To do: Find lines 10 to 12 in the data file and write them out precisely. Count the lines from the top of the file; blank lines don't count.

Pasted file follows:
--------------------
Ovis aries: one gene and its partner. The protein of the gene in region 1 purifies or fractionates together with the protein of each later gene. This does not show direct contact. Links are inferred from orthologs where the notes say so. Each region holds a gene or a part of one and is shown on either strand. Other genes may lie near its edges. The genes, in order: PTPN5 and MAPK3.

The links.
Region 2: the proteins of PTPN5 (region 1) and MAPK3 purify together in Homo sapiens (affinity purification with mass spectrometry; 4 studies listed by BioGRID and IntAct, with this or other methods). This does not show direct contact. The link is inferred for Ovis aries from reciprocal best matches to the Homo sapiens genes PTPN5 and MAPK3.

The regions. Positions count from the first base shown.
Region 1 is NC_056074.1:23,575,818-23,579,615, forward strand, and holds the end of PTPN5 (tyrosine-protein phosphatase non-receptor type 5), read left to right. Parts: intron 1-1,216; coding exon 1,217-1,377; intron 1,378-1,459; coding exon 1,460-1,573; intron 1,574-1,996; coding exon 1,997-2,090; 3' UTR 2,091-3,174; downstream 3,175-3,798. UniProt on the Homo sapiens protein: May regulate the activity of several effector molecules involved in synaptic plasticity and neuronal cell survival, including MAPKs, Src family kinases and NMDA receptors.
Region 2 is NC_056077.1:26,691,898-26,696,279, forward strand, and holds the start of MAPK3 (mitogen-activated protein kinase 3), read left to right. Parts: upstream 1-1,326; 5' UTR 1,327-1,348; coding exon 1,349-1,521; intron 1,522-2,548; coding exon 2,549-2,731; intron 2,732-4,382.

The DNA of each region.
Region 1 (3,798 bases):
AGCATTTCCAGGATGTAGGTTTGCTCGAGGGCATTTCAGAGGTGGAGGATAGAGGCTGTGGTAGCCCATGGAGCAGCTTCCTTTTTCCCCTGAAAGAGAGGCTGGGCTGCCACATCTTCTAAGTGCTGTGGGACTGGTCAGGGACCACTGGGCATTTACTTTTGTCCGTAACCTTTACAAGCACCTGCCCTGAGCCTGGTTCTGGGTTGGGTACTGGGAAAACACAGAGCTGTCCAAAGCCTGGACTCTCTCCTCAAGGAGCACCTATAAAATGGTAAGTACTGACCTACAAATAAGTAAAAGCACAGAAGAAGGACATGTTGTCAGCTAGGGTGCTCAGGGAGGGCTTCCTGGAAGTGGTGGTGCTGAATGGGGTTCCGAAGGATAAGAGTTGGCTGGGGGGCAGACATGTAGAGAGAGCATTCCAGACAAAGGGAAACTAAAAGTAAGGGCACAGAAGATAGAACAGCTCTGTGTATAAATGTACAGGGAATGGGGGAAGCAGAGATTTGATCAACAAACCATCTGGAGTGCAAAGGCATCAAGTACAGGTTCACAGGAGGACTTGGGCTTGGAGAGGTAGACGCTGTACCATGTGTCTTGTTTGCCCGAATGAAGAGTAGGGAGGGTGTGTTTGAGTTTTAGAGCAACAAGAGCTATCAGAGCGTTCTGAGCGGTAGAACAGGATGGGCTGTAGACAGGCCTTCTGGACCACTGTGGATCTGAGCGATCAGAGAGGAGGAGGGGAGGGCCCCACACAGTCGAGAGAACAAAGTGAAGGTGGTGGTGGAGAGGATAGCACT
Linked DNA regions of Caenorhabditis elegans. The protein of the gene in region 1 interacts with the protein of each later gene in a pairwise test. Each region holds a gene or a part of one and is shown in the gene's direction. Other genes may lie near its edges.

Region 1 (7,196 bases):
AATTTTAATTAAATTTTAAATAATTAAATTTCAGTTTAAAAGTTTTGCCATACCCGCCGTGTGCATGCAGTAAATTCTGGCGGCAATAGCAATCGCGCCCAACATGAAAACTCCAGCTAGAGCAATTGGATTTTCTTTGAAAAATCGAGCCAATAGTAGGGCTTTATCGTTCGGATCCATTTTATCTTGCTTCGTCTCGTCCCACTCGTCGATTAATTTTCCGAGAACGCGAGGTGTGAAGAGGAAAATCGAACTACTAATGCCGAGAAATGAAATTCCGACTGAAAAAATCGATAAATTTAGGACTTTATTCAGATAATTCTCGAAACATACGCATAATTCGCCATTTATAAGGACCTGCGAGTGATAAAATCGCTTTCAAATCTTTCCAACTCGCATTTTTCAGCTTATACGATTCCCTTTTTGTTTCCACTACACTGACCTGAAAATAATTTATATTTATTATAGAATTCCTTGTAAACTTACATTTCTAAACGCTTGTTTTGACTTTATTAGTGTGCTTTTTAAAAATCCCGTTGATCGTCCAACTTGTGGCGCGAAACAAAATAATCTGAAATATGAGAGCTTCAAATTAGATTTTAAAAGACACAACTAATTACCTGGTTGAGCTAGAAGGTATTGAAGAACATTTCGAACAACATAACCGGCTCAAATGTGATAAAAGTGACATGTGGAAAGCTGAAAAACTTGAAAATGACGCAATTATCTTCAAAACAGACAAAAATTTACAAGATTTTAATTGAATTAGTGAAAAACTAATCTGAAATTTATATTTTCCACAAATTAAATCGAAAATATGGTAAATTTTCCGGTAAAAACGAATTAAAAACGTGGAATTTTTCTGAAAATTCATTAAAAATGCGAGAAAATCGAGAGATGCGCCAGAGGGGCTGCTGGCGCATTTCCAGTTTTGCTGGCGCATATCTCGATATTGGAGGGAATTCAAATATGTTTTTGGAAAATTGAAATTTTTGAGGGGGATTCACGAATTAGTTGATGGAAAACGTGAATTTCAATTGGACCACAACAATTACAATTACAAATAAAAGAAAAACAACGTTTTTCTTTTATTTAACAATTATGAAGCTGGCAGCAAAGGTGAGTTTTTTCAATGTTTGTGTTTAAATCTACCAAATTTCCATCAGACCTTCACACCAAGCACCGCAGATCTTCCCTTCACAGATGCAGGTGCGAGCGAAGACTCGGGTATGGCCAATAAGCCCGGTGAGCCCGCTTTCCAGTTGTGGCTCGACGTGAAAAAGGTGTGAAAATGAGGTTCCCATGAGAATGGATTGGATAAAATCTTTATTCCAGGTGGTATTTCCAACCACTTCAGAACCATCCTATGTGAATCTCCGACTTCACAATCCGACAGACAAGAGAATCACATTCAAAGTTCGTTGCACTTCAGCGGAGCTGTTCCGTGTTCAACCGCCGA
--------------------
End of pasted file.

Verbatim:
Linked DNA regions of Caenorhabditis elegans. The protein of the gene in region 1 interacts with the protein of each later gene in a pairwise test. Each region holds a gene or a part of one and is shown in the gene's direction. Other genes may lie near its edges.

Region 1 (7,196 bases):
AATTTTAATTAAATTTTAAATAATTAAATTTCAGTTTAAAAGTTTTGCCATACCCGCCGTGTGCATGCAGTAAATTCTGGCGGCAATAGCAATCGCGCCCAACATGAAAACTCCAGCTAGAGCAATTGGATTTTCTTTGAAAAATCGAGCCAATAGTAGGGCTTTATCGTTCGGATCCATTTTATCTTGCTTCGTCTCGTCCCACTCGTCGATTAATTTTCCGAGAACGCGAGGTGTGAAGAGGAAAATCGAACTACTAATGCCGAGAAATGAAATTCCGACTGAAAAAATCGATAAATTTAGGACTTTATTCAGATAATTCTCGAAACATACGCATAATTCGCCATTTATAAGGACCTGCGAGTGATAAAATCGCTTTCAAATCTTTCCAACTCGCATTTTTCAGCTTATACGATTCCCTTTTTGTTTCCACTACACTGACCTGAAAATAATTTATATTTATTATAGAATTCCTTGTAAACTTACATTTCTAAACGCTTGTTTTGACTTTATTAGTGTGCTTTTTAAAAATCCCGTTGATCGTCCAACTTGTGGCGCGAAACAAAATAATCTGAAATATGAGAGCTTCAAATTAGATTTTAAAAGACACAACTAATTACCTGGTTGAGCTAGAAGGTATTGAAGAACATTTCGAACAACATAACCGGCTCAAATGTGATAAAAGTGACATGTGGAAAGCTGAAAAACTTGAAAATGACGCAATTATCTTCAAAACAGACAAAAATTTACAAGATTTTAATTGAATTAGTGAAAAACTAATCTGAAATTTATATTTTCCACAAATTAAATCGAAAATATGGTAAATTTTCCGGTAAAAACGAATTAAAAACGTGGAATTTTTCTGAAAATTCATTAAAAATGCGAGAAAATCGAGAGATGCGCCAGAGGGGCTGCTGGCGCATTTCCAGTTTTGCTGGCGCATATCTCGATATTGGAGGGAATTCAAATATGTTTTTGGAAAATTGAAATTTTTGAGGGGGATTCACGAATTAGTTGATGGAAAACGTGAATTTCAATTGGACCACAACAATTACAATTACAAATAAAAGAAAAACAACGTTTTTCTTTTATTTAACAATTATGAAGCTGGCAGCAAAGGTGAGTTTTTTCAATGTTTGTGTTTAAATCTACCAAATTTCCATCAGACCTTCACACCAAGCACCGCAGATCTTCCCTTCACAGATGCAGGTGCGAGCGAAGACTCGGGTATGGCCAATAAGCCCGGTGAGCCCGCTTTCCAGTTGTGGCTCGACGTGAAAAAGGTGTGAAAATGAGGTTCCCATGAGAATGGATTGGATAAAATCTTTATTCCAGGTGGTATTTCCAACCACTTCAGAACCATCCTATGTGAATCTCCGACTTCACAATCCGACAGACAAGAGAATCACATTCAAAGTTCGTTGCACTTCAGCGGAGCTGTTCCGTGTTCAACCGCCGA